|Maryland v. Wirtz
269 F.Supp. 826, affirmed.
[ Harlan ]
[ Douglas ]
Maryland v. Wirtz
APPEAL FROM THE UNITED STATES DISTRICT COURT FOR THE DISTRICT OF MARYLAND
The Fair Labor Standards Act, as enacted in 1938, required every employer to pay each of his employees "engaged in commerce or in the production of goods for commerce" certain minimum wages and overtime pay. The definition of employer excluded States and their political subdivisions. In 1961, the Act's coverage was extended beyond employees individually connected to interstate commerce to include all employees of certain "enterprises" engaged in commerce or production for commerce. In 1966, the Act was amended to cover certain hospitals, institutions, and schools, and to modify the definition of employer to remove the exemption of the States and their subdivisions with respect to employees of hospitals, institutions, and schools. Appellants, 28 States and a school district, sought to enjoin enforcement of the Act as it applies to schools and hospitals operated by the States or their subdivisions. They argued that the "enterprise concept" of coverage and the inclusion of state-operated hospitals and schools were beyond Congress' power under the Commerce Clause, that the remedial provisions of the Act, if applied to the States, would conflict with the Eleventh Amendment, and that school and hospital enterprises do not have the statutorily required relationship to interstate commerce. A three-judge district court declined to issue a declaratory judgment or an injunction, and concluded that the adoption of the "enterprise concept" and the extension of coverage to state institutions do not, on the face of the Act, exceed Congress' commerce power. That court declined to consider the Eleventh Amendment and statutory relationship contentions.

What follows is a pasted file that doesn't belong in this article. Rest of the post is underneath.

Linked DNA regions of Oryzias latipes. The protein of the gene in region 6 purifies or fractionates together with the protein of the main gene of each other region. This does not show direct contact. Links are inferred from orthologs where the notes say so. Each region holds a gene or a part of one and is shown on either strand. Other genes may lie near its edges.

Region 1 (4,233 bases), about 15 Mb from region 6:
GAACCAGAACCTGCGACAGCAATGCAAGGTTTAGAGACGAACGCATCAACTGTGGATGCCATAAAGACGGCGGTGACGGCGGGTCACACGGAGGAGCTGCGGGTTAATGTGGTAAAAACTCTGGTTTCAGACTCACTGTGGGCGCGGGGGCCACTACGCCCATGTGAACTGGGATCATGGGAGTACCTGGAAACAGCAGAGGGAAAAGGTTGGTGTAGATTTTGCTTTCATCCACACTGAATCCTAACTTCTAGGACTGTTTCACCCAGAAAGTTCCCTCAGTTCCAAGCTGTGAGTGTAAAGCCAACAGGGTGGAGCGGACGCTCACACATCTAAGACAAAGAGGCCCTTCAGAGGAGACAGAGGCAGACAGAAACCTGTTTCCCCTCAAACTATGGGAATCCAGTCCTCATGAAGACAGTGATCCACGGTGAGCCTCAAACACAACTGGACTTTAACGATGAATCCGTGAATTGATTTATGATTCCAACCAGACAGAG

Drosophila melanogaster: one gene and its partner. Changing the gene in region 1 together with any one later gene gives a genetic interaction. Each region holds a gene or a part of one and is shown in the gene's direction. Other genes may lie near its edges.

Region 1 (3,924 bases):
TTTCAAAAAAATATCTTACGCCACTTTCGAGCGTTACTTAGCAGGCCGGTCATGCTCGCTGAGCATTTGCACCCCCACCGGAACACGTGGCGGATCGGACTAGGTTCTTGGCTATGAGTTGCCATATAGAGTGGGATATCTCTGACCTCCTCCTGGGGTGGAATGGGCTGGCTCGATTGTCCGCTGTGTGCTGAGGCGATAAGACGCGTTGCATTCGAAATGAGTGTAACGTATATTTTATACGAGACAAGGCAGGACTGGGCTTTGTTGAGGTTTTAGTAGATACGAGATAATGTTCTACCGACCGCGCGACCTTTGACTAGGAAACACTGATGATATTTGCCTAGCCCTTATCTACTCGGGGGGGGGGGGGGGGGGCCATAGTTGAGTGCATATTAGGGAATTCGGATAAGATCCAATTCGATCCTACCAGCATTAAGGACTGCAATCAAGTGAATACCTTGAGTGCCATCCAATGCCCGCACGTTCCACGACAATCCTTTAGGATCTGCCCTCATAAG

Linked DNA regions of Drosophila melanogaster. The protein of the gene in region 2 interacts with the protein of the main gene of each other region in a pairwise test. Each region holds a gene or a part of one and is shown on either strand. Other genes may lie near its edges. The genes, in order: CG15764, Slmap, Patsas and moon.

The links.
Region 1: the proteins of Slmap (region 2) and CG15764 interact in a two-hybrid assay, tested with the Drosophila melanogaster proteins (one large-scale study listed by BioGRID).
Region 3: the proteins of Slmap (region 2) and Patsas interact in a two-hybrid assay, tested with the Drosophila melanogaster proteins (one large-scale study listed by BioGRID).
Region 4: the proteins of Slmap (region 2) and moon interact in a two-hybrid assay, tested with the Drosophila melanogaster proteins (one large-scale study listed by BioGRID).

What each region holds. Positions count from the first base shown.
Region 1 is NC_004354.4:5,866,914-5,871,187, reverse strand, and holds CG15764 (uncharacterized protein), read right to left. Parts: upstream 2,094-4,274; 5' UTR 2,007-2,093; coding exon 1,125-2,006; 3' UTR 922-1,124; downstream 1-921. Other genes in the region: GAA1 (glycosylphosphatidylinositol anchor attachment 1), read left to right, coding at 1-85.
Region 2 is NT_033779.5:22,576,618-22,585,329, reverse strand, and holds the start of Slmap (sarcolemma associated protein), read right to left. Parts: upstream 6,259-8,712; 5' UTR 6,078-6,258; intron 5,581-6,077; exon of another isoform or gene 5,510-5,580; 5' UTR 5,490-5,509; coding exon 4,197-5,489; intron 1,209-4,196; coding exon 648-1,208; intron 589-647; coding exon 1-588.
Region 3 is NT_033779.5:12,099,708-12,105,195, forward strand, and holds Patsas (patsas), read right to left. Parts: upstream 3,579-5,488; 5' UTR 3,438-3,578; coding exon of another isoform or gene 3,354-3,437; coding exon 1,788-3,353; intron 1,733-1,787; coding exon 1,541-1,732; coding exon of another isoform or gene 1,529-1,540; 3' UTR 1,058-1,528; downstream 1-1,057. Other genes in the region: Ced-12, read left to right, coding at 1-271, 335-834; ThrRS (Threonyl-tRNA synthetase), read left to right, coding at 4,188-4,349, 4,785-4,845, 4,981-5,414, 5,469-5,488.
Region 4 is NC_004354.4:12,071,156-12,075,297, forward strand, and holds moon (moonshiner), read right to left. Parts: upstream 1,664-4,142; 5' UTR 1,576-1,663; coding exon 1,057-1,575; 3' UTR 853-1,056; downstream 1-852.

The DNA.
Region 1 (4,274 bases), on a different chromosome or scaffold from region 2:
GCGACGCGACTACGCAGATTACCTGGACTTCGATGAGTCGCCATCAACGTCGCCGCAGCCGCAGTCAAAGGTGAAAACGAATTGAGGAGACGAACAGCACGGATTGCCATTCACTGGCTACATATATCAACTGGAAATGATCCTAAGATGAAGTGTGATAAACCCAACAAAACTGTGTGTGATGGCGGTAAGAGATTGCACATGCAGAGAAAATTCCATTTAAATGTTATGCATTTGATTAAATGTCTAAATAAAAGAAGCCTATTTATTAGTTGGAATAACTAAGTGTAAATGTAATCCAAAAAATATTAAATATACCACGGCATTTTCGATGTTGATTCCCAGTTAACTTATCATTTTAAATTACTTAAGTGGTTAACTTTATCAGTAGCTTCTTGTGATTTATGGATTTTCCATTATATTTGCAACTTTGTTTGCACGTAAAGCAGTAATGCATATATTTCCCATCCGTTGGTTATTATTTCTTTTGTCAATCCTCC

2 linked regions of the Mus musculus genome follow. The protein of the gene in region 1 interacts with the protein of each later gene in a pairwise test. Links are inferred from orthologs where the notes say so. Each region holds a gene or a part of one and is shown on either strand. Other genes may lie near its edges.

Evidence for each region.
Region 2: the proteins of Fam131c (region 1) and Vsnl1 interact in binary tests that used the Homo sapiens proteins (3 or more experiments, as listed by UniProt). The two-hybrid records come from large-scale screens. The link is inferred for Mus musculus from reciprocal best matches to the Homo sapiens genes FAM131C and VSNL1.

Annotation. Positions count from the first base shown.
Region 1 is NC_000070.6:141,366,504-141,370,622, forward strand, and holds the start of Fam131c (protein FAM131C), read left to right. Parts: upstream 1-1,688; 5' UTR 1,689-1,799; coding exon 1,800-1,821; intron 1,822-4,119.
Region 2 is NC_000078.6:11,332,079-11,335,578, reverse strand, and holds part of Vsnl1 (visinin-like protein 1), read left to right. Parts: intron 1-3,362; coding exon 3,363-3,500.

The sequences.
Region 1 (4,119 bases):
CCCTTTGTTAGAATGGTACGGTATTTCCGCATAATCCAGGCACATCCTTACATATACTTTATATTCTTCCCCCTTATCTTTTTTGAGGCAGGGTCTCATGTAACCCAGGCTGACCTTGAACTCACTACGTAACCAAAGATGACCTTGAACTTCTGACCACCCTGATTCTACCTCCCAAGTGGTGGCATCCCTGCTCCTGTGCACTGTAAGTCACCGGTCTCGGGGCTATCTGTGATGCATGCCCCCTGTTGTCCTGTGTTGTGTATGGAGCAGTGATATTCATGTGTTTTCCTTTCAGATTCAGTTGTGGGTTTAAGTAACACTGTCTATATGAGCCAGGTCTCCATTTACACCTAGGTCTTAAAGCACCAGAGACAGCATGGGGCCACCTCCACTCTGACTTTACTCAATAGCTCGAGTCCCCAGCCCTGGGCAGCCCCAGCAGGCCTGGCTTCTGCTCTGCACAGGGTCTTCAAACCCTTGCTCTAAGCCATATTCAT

1. The "enterprise concept" of coverage is clearly within the power of Congress under the Commerce Clause. Pp. 188-193.
(a) A rational basis for Congress' finding the scheme necessary to the protection of commerce was the logical inference that the pay and hours of employees of an interstate business who are not production workers, as well as those who are, affect an [p184] employer's competition with companies elsewhere. United States v. Darby, 312 U.S. 100, followed. Pp. 188-191.
(b) Another rational basis is the promotion of labor peace by the regulation of wages and hours, subjects of frequent labor disputes. Pp. 191-192.
(c) The class of employers subject to the Act, approved in Darby, supra, was not enlarged by the addition of the "enterprise concept." P. 193.
2. The commerce power provides a constitutional basis for extension of the Act to state-operated schools and hospitals. Pp. 193-199.
(a) Congress has "interfered with" state functions only to the extent that it subjects a State to the same minimum wage and overtime pay limitations as other employers whose activities affect commerce. Pp. 193-194.
(b) Labor conditions in schools and hospitals can affect commerce, and are within the reach of the commerce power. Pp. 194-195.
(c) Where a State is engaging in economic activities that are validly regulated by the Federal Government when engaged in by private persons, the State may be forced to conform its activities to federal regulation. United States v. California, 297 U.S. 175. Pp. 195-199.
3. Questions concerning the States' sovereign immunity from suit and whether particular state-operated institutions have employees handling goods in commerce are reserved for appropriate concrete cases. Pp. 199-201.[p185]